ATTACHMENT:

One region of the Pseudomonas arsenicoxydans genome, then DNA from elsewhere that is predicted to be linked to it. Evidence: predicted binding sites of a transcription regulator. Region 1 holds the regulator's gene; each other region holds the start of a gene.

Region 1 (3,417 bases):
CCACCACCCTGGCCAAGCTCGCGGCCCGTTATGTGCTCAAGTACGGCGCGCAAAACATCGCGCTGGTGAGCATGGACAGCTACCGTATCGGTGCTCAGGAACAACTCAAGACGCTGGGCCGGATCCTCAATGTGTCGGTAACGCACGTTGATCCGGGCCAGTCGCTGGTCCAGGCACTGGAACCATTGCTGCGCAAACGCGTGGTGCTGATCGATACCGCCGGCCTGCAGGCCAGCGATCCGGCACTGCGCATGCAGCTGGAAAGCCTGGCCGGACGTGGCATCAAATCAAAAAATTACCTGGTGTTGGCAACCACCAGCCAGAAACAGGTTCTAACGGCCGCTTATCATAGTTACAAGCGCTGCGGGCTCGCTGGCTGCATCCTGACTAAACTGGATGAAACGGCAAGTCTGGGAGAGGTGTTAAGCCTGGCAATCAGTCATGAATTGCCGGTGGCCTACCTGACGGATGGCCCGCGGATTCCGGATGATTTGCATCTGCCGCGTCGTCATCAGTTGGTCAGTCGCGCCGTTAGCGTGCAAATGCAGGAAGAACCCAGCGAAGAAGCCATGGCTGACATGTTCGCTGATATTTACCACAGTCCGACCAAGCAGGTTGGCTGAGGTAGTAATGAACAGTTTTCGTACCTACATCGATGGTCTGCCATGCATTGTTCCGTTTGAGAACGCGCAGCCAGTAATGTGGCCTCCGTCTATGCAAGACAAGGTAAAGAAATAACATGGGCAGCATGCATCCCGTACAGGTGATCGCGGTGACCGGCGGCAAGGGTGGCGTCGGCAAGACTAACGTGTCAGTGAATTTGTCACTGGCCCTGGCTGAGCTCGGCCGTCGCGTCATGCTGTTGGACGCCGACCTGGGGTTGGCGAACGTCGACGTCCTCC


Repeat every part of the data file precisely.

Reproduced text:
One region of the Pseudomonas arsenicoxydans genome, then DNA from elsewhere that is predicted to be linked to it. Evidence: predicted binding sites of a transcription regulator. Region 1 holds the regulator's gene; each other region holds the start of a gene.

Region 1 (3,417 bases):
CCACCACCCTGGCCAAGCTCGCGGCCCGTTATGTGCTCAAGTACGGCGCGCAAAACATCGCGCTGGTGAGCATGGACAGCTACCGTATCGGTGCTCAGGAACAACTCAAGACGCTGGGCCGGATCCTCAATGTGTCGGTAACGCACGTTGATCCGGGCCAGTCGCTGGTCCAGGCACTGGAACCATTGCTGCGCAAACGCGTGGTGCTGATCGATACCGCCGGCCTGCAGGCCAGCGATCCGGCACTGCGCATGCAGCTGGAAAGCCTGGCCGGACGTGGCATCAAATCAAAAAATTACCTGGTGTTGGCAACCACCAGCCAGAAACAGGTTCTAACGGCCGCTTATCATAGTTACAAGCGCTGCGGGCTCGCTGGCTGCATCCTGACTAAACTGGATGAAACGGCAAGTCTGGGAGAGGTGTTAAGCCTGGCAATCAGTCATGAATTGCCGGTGGCCTACCTGACGGATGGCCCGCGGATTCCGGATGATTTGCATCTGCCGCGTCGTCATCAGTTGGTCAGTCGCGCCGTTAGCGTGCAAATGCAGGAAGAACCCAGCGAAGAAGCCATGGCTGACATGTTCGCTGATATTTACCACAGTCCGACCAAGCAGGTTGGCTGAGGTAGTAATGAACAGTTTTCGTACCTACATCGATGGTCTGCCATGCATTGTTCCGTTTGAGAACGCGCAGCCAGTAATGTGGCCTCCGTCTATGCAAGACAAGGTAAAGAAATAACATGGGCAGCATGCATCCCGTACAGGTGATCGCGGTGACCGGCGGCAAGGGTGGCGTCGGCAAGACTAACGTGTCAGTGAATTTGTCACTGGCCCTGGCTGAGCTCGGCCGTCGCGTCATGCTGTTGGACGCCGACCTGGGGTTGGCGAACGTCGACGTCCTCC